16 tips for successful e-marketing

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How remodelers are successfully leveraging social media and the Web

January 04, 2011

YouTube, Facebook, SEO, paid search, organic search, fan, like, poke, tweet, Yelp, Digg, hashtag – it’s easy for the world of e-marketing to seem overwhelming and foreign.
The reality, though, is that successful e-marketing relies on many of the same tactics as traditional marketing, just with a few new ones thrown in. We talked to several remodelers, consultants and other experts to find out what works, what doesn’t work and how remodelers can cut through the noise.
These 16 tips may not solve all your problems, but they should make the world of e-marketing a little easier to navigate. The biggest opportunities are in social media, so the majority of these tips have at least some social media applications.

It’s a relationship building medium
Most remodelers are rightfully proud of their high rate of repeats and referrals. Whether its 50, 70 or 95 percent, those leads are coming from the relationships you’ve built through quality construction, good customer service and networking. Social media is merely the latest extension of networking.
“It’s akin to what all of us do day-to-day in our businesses locally,” says Christopher Wright, president of WrightWorks, a full-service remodeler in Indianapolis.
Just like he wants to be in the community groups and other organizations his potential clients belong to, Wright says it’s important to do the same in the digital world.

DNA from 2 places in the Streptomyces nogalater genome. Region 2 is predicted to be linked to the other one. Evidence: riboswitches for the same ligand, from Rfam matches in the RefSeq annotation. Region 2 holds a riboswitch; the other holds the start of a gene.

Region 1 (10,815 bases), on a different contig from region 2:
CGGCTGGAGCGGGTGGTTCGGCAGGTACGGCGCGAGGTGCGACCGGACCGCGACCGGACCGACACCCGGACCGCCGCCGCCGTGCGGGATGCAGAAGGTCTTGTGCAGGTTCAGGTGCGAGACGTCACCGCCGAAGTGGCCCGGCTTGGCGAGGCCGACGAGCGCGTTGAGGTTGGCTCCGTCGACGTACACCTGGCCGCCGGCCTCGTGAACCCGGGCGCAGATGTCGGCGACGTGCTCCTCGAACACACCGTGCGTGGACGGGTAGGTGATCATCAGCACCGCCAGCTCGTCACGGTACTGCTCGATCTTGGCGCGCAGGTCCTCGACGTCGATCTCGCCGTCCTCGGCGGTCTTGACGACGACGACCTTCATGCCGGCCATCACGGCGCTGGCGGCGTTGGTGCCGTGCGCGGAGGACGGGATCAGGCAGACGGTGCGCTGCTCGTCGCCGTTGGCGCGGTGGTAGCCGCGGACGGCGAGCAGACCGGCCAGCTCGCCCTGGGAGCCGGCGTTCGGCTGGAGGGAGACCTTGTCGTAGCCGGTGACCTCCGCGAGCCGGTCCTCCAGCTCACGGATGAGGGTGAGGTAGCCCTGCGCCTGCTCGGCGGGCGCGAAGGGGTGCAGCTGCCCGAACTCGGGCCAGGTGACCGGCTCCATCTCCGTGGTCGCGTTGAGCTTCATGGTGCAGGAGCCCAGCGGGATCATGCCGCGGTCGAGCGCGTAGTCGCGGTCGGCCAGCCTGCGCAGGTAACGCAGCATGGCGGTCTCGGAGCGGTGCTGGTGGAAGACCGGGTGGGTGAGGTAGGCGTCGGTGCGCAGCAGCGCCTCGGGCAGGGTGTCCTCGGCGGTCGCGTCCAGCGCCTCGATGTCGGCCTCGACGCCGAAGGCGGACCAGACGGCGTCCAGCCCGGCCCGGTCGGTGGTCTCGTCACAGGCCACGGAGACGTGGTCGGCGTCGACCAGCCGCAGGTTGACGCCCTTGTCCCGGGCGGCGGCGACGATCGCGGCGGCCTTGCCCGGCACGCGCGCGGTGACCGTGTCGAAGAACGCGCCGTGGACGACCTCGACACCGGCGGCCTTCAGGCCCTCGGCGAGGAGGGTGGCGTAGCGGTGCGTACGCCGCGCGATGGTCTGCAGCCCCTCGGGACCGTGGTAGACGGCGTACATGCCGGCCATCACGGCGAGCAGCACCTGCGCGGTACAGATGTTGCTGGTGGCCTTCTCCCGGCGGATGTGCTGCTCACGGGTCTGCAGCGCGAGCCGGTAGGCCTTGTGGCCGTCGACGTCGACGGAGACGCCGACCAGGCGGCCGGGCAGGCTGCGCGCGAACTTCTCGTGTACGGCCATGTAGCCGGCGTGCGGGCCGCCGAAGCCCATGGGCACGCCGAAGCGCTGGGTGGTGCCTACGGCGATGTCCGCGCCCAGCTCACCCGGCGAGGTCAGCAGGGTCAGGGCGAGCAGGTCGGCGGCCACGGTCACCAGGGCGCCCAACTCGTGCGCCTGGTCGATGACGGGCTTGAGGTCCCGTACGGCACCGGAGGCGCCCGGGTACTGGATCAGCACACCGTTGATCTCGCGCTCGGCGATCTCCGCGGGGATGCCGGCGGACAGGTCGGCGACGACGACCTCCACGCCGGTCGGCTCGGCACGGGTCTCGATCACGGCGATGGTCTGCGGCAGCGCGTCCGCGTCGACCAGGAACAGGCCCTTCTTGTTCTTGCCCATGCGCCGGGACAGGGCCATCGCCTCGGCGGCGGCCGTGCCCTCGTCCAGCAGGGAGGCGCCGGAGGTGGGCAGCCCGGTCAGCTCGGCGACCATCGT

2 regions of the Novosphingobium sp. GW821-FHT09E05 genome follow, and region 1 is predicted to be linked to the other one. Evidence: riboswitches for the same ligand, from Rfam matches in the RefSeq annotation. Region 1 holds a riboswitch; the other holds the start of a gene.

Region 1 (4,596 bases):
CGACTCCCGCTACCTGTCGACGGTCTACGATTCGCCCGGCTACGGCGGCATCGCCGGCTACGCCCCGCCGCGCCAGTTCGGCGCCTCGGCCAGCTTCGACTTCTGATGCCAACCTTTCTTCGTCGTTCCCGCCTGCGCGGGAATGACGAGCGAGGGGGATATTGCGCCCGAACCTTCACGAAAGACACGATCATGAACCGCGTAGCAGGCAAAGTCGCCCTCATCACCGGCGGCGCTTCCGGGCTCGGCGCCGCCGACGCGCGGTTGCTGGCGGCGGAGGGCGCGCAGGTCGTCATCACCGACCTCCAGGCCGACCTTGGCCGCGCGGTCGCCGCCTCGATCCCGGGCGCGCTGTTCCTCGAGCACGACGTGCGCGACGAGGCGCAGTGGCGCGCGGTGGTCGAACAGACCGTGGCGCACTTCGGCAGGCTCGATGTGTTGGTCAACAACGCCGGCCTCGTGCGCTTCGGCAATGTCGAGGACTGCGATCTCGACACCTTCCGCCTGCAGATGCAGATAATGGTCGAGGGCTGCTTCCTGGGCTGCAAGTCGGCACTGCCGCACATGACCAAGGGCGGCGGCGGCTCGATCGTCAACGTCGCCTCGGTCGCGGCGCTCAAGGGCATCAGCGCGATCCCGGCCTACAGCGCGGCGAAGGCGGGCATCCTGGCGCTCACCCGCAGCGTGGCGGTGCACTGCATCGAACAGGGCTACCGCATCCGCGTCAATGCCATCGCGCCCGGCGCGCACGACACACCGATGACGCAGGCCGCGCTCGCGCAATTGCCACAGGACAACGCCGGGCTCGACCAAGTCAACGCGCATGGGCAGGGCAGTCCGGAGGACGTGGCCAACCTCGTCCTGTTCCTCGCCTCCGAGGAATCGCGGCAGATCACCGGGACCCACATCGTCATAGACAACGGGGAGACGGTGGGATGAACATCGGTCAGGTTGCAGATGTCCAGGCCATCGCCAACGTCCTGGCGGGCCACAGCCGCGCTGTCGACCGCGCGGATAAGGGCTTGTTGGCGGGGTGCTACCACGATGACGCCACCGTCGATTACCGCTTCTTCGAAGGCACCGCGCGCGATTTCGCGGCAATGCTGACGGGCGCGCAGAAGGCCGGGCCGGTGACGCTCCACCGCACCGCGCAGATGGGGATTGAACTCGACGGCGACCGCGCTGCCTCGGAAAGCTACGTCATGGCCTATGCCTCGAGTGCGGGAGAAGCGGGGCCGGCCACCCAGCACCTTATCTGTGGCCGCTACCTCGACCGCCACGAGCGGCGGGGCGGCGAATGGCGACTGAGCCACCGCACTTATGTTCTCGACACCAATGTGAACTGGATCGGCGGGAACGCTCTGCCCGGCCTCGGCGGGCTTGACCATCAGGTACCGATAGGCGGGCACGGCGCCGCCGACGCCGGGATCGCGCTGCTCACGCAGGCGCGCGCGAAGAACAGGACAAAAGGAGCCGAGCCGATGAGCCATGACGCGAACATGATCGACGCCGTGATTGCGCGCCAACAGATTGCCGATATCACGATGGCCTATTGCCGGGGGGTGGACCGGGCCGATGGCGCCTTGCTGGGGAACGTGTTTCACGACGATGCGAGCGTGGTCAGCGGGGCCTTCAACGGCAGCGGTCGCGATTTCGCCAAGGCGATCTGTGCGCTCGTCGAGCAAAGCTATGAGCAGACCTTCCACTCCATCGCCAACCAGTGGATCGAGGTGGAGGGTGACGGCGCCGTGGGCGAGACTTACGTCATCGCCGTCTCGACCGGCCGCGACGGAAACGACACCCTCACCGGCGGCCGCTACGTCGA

“Those kind of relationship concepts are very translatable to social media,” he says. “You get to know someone and hopefully by getting to know someone you get access to their own network.”

Educate the client, don’t sell them
Well before they contact you directly, the average client has done hours of research online about the products they need, whether its windows or faucets. Establishing yourself as an expert can pay dividends, especially in a price-conscious category like window replacement.
“We don’t compete on price — we are usually at the high-end,” says Jake Zahnow, president of WindowPRO, which has four locations in Ohio and Michigan. “We have to have an informed customer to differentiate us.”
To that end, WindowPRO posts information on its website and Facebook pages that is relevant to the client, whether or not they hire the company, such as information about tax credits, energy efficiency and the current regulatory environment.
“Obviously, our goal is to create a page that increases sales opportunities, but also is a reference for people looking for industry information,” Zahnow says.

Harness the power of review sites
Just because you choose not to participate in social media doesn’t mean the Web is going to ignore you. Review sites like Angie’s List, Yelp and a plethora of other national and local ones give clients the opportunity to spread the word — good or bad — about your firm.
These sites tend to be highly search optimized, so those reviews will show up pretty high in search results, especially if you’re not participating in a lot of online activities. That makes it doubly important to address any complaints.